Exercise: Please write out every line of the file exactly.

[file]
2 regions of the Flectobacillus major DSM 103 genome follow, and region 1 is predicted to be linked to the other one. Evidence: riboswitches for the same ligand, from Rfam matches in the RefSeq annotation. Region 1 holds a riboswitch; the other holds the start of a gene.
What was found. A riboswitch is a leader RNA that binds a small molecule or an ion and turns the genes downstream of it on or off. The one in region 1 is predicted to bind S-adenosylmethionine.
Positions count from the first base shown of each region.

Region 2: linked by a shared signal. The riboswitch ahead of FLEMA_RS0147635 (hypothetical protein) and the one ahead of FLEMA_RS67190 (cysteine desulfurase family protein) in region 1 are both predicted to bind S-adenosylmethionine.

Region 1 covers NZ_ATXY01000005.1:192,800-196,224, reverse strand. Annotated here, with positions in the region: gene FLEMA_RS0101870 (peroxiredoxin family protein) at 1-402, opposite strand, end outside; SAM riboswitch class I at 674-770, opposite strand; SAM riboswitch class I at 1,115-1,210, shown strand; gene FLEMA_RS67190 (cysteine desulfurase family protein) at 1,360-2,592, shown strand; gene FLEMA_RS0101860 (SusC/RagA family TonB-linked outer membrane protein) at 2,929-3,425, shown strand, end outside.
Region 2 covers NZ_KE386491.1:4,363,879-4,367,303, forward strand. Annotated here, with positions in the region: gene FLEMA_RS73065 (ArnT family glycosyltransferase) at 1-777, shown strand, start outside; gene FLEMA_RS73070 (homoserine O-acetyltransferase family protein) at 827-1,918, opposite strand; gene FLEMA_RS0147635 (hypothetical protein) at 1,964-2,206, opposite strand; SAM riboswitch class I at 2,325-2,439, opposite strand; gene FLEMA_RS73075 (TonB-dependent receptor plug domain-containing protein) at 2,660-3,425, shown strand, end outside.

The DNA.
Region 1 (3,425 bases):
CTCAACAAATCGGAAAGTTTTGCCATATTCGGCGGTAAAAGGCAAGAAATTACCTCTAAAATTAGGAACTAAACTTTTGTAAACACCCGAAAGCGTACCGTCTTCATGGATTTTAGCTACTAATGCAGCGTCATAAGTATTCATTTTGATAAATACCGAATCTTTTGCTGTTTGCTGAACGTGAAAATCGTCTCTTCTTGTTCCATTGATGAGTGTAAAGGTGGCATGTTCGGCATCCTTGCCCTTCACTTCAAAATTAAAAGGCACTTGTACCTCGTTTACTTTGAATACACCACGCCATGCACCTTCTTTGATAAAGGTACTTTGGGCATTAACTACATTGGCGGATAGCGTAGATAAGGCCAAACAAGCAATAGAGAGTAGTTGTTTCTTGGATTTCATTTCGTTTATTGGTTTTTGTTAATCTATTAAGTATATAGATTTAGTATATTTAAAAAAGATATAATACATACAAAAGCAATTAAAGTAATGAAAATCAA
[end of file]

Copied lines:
2 regions of the Flectobacillus major DSM 103 genome follow, and region 1 is predicted to be linked to the other one. Evidence: riboswitches for the same ligand, from Rfam matches in the RefSeq annotation. Region 1 holds a riboswitch; the other holds the start of a gene.
What was found. A riboswitch is a leader RNA that binds a small molecule or an ion and turns the genes downstream of it on or off. The one in region 1 is predicted to bind S-adenosylmethionine.
Positions count from the first base shown of each region.

Region 2: linked by a shared signal. The riboswitch ahead of FLEMA_RS0147635 (hypothetical protein) and the one ahead of FLEMA_RS67190 (cysteine desulfurase family protein) in region 1 are both predicted to bind S-adenosylmethionine.

Region 1 covers NZ_ATXY01000005.1:192,800-196,224, reverse strand. Annotated here, with positions in the region: gene FLEMA_RS0101870 (peroxiredoxin family protein) at 1-402, opposite strand, end outside; SAM riboswitch class I at 674-770, opposite strand; SAM riboswitch class I at 1,115-1,210, shown strand; gene FLEMA_RS67190 (cysteine desulfurase family protein) at 1,360-2,592, shown strand; gene FLEMA_RS0101860 (SusC/RagA family TonB-linked outer membrane protein) at 2,929-3,425, shown strand, end outside.
Region 2 covers NZ_KE386491.1:4,363,879-4,367,303, forward strand. Annotated here, with positions in the region: gene FLEMA_RS73065 (ArnT family glycosyltransferase) at 1-777, shown strand, start outside; gene FLEMA_RS73070 (homoserine O-acetyltransferase family protein) at 827-1,918, opposite strand; gene FLEMA_RS0147635 (hypothetical protein) at 1,964-2,206, opposite strand; SAM riboswitch class I at 2,325-2,439, opposite strand; gene FLEMA_RS73075 (TonB-dependent receptor plug domain-containing protein) at 2,660-3,425, shown strand, end outside.

The DNA.
Region 1 (3,425 bases):
CTCAACAAATCGGAAAGTTTTGCCATATTCGGCGGTAAAAGGCAAGAAATTACCTCTAAAATTAGGAACTAAACTTTTGTAAACACCCGAAAGCGTACCGTCTTCATGGATTTTAGCTACTAATGCAGCGTCATAAGTATTCATTTTGATAAATACCGAATCTTTTGCTGTTTGCTGAACGTGAAAATCGTCTCTTCTTGTTCCATTGATGAGTGTAAAGGTGGCATGTTCGGCATCCTTGCCCTTCACTTCAAAATTAAAAGGCACTTGTACCTCGTTTACTTTGAATACACCACGCCATGCACCTTCTTTGATAAAGGTACTTTGGGCATTAACTACATTGGCGGATAGCGTAGATAAGGCCAAACAAGCAATAGAGAGTAGTTGTTTCTTGGATTTCATTTCGTTTATTGGTTTTTGTTAATCTATTAAGTATATAGATTTAGTATATTTAAAAAAGATATAATACATACAAAAGCAATTAAAGTAATGAAAATCAA